KC135A wrote: I claimed my respiratory  (chronic coughing) as an unexplained multisymptom condition.  The pulmonologist the VA had sent me to said it was "like asthma but not " but used the code for asthma in her records. At the C&P the PA put it down as asthma. Lo and behold it was approved on appeal for asthma (100% due to the steroid treatment required to control it). In truth it is unexplained chronic inflammation of the bronchial passages in conjunction with inflammation of other organs including the skin rash conditions . So, no it is not presumptive, but if the cause is unknown it should be awarded even if it 'diagnosed' as asthma. In fact there is a an example of exactly this condition mimicking asthma  in one of the training letters or VA regs I quoted in my appeal. The other thing to point out is that even 'diagnosed' conditions are often just doctors being taught to always place a diagnosis on a condition. I think this is addressed in M21 or TL 10-10, can't recall right now. Anyway it is in the VA's own directions to raters.

So if the BVA would get their standards together it should not be such a fight for PGW vets. The same thing happened with my kidney condition. I was able to show that it was an insidious onset that only showed up as big issue several years after I got back. They denied it first time through, but with quoting their own regs and law it was approved at 60% based on presumed exposures including insect repellant, oil smoke, PG pills and other things they stated could have caused it. A guy I was flying with over there died of the same condition five years after we got back and his widow successfully sued for full benefits, which I also pointed out in my appeal.

The bottom line is that the raters and DROs are not well versed in GWI claims, and you have to proactively point out how they MUST rule under the law or under appeal where they screwed up. Otherwise you are setting yourself up for a long appeal process and years of stress when it get to the point you can not work. Ironically my original C&P doc was later assigned as my primary care. When I told him how badly he had screwed up my case he said " well we all know everyone wins if you keep appealing".  I asked him why that could be if the law is the law, and if he believed GWI was real. He said sure but the "jury is still out".  Very telling I thought. I fired him and moved to another VA for care despite the drive.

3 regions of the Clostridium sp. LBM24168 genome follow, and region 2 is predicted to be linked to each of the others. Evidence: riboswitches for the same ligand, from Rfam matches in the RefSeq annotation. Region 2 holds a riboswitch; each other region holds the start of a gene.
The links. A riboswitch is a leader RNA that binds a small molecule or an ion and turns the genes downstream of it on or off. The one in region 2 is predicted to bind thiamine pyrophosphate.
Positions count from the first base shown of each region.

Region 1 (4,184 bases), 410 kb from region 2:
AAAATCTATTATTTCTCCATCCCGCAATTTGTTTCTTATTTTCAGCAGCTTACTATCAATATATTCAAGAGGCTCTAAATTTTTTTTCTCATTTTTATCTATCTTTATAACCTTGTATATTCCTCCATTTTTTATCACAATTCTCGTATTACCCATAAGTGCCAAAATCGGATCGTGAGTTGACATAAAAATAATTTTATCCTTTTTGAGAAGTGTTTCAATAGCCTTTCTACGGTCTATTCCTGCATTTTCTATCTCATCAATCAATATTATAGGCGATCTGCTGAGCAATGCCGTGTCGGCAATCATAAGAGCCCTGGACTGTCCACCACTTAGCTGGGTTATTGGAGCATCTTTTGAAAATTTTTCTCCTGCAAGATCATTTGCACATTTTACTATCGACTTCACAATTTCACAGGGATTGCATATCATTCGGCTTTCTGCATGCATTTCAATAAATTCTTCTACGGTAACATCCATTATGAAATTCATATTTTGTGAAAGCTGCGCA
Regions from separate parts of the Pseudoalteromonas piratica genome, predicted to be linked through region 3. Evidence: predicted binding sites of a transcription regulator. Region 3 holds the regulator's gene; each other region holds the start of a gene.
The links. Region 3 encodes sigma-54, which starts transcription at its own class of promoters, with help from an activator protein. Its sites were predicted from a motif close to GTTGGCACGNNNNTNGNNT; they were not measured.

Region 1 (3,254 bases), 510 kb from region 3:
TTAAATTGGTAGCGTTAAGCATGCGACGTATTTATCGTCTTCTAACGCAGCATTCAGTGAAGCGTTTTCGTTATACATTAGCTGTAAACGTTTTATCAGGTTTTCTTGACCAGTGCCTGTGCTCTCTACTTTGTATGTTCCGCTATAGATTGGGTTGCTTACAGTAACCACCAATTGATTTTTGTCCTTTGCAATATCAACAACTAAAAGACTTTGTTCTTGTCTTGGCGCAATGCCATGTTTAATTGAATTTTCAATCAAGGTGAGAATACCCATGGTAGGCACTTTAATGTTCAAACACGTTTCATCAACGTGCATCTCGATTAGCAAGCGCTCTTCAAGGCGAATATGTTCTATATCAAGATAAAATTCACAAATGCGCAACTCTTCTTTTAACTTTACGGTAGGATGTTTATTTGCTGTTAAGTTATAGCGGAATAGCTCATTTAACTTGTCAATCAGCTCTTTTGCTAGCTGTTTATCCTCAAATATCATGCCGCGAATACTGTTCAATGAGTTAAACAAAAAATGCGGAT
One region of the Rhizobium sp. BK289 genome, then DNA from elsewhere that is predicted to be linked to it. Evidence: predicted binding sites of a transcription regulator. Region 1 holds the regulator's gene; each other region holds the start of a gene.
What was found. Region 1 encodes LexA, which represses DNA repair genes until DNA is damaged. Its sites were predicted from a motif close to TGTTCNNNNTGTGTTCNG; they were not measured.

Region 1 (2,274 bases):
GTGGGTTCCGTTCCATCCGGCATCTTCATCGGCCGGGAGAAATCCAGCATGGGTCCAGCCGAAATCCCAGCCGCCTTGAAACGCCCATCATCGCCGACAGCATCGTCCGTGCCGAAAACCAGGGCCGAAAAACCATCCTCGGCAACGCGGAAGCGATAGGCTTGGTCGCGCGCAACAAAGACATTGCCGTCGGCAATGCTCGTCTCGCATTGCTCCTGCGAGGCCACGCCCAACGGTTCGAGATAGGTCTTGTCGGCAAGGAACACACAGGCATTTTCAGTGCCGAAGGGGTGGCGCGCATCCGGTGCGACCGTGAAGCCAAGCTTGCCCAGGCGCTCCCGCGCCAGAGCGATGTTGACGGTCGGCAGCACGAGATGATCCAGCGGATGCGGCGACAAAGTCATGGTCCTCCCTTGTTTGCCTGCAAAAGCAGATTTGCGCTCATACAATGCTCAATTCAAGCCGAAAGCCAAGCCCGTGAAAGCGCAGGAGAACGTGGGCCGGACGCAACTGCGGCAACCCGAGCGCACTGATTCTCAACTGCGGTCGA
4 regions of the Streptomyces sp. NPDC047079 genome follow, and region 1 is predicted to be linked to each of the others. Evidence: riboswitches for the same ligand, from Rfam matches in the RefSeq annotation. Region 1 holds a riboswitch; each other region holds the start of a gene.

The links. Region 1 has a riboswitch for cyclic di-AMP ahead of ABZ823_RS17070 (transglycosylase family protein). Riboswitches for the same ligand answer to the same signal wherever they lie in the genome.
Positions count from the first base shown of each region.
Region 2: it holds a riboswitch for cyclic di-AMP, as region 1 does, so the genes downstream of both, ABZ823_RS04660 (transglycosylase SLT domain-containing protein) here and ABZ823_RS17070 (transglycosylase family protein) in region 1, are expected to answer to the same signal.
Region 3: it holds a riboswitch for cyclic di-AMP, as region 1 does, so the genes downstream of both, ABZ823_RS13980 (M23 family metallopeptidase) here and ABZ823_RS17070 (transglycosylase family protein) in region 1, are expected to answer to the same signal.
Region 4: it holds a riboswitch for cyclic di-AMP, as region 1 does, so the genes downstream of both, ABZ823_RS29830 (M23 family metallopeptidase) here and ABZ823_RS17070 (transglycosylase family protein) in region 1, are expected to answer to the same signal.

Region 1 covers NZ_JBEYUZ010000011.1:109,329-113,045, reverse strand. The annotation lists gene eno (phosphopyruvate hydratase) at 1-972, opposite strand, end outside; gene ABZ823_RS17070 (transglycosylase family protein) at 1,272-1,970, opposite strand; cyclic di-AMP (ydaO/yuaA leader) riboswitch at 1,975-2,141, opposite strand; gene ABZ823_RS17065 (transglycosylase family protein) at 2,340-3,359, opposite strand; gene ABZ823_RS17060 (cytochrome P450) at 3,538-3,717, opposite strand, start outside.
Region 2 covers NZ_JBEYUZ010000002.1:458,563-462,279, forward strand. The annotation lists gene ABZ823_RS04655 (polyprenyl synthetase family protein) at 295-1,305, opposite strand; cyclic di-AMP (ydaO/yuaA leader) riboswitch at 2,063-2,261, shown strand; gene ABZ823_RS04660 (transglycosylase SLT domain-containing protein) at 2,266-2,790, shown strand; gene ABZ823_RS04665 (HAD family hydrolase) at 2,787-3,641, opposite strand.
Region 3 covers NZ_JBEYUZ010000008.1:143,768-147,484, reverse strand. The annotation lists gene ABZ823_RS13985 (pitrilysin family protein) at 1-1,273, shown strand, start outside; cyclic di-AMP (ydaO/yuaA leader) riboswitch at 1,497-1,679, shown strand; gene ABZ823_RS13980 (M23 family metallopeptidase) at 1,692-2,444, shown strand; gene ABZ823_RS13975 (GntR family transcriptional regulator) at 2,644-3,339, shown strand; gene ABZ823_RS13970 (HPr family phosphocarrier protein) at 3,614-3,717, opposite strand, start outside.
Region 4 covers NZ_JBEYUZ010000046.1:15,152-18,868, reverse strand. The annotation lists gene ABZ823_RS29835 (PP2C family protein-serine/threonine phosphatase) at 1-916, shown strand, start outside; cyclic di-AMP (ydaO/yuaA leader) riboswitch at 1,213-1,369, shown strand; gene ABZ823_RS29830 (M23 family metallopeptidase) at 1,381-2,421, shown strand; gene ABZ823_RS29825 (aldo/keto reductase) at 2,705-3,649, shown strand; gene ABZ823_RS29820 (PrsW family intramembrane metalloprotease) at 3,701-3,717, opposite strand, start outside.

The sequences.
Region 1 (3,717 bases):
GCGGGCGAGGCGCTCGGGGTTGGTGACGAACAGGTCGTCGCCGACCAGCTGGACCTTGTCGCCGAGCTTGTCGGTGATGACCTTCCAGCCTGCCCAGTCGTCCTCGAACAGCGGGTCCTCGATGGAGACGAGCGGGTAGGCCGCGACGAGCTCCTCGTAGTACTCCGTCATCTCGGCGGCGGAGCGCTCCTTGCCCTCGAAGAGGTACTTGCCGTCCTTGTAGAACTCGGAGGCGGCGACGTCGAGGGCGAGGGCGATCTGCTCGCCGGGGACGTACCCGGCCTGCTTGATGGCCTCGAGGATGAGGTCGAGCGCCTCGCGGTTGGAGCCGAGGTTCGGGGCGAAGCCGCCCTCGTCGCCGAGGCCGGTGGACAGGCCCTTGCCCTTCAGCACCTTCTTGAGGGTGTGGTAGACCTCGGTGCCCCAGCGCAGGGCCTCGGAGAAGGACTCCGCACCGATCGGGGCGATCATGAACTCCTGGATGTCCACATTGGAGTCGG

Hope this helps. 
Thank you, just trying to point that the system is broken. I have been told VA Training Letter 10-01 & 10-03 have been replaced by M21-1. Nowhere in the latter does it explain the facts in both training letters that came out in 2010. So, if a rater wasn't in that position until recently those facts are lost. As far as scammers, 1 in 4 Gulf War Veterans was exposed or suffer from the deployment. That number would be close to 200,000. Then look at the claims granted and denied, the numbers don't add up. So the question should be who's doing the scamming? The government that said and continue to say, Agent Orange doesn't exist or Gulf War Syndrome but gives it another name. The DOD, that said at first maybe 5000, 20,000, 50,000 and now the number is 250,000 but it's all low level exposure. If a lie was told about how many, how can I depend on the exposure level. When my fellow veterans are still suffering and being denied benefits they fought for in the sand. Sorry, to get on my soap box, and I apologize if I offended anyone. Just tired Boss, Dog Tired!!!!